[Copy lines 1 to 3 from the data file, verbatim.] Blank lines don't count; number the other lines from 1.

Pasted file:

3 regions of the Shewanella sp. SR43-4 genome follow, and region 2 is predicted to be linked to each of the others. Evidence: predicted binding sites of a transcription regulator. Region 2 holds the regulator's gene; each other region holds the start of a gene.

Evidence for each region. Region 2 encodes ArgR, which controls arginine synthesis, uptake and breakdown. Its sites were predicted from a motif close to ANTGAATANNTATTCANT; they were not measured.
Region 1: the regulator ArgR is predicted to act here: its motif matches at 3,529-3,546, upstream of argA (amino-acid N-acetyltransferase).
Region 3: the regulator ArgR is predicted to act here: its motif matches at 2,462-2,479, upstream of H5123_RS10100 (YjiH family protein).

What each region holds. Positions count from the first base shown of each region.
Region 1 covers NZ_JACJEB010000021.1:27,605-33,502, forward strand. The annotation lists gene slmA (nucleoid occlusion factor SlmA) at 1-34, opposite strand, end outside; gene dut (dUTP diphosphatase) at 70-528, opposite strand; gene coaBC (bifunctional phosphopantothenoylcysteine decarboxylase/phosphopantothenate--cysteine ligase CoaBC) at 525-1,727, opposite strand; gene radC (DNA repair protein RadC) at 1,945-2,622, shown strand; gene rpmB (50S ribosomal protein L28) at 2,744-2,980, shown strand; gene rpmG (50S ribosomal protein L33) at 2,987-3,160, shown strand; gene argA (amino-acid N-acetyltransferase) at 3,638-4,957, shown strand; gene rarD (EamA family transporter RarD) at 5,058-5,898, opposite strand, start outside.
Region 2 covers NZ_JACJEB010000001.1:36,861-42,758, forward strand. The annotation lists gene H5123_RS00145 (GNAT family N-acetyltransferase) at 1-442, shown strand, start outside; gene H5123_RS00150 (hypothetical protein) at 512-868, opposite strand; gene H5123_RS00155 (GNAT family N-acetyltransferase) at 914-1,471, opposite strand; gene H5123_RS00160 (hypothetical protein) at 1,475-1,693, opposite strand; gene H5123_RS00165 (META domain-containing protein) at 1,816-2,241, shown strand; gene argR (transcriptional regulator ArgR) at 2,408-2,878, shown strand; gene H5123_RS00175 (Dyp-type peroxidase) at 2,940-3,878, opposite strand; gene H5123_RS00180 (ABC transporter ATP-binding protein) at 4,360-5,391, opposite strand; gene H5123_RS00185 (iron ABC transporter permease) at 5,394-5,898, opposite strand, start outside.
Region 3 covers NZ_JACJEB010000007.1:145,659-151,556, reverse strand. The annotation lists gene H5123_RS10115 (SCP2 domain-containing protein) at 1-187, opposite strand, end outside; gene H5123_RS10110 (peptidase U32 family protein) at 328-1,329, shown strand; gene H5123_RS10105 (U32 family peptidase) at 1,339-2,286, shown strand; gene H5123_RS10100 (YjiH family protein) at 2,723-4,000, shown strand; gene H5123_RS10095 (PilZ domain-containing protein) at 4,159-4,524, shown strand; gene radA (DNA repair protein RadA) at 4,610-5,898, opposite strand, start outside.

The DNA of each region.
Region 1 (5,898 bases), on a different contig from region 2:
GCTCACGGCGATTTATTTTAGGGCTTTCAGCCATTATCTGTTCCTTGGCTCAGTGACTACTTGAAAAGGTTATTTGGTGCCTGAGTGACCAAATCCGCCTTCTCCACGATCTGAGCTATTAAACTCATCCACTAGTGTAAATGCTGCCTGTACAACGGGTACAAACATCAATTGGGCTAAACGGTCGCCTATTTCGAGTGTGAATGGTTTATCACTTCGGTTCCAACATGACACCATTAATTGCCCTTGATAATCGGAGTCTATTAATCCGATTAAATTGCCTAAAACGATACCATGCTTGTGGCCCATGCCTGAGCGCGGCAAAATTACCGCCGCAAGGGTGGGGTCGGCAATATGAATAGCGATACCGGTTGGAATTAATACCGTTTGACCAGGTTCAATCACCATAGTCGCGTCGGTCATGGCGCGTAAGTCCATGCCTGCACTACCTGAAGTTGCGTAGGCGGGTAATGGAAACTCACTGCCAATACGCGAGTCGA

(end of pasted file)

3 regions of the Shewanella sp. SR43-4 genome follow, and region 2 is predicted to be linked to each of the others. Evidence: predicted binding sites of a transcription regulator. Region 2 holds the regulator's gene; each other region holds the start of a gene.

Evidence for each region. Region 2 encodes ArgR, which controls arginine synthesis, uptake and breakdown. Its sites were predicted from a motif close to ANTGAATANNTATTCANT; they were not measured.
Region 1: the regulator ArgR is predicted to act here: its motif matches at 3,529-3,546, upstream of argA (amino-acid N-acetyltransferase).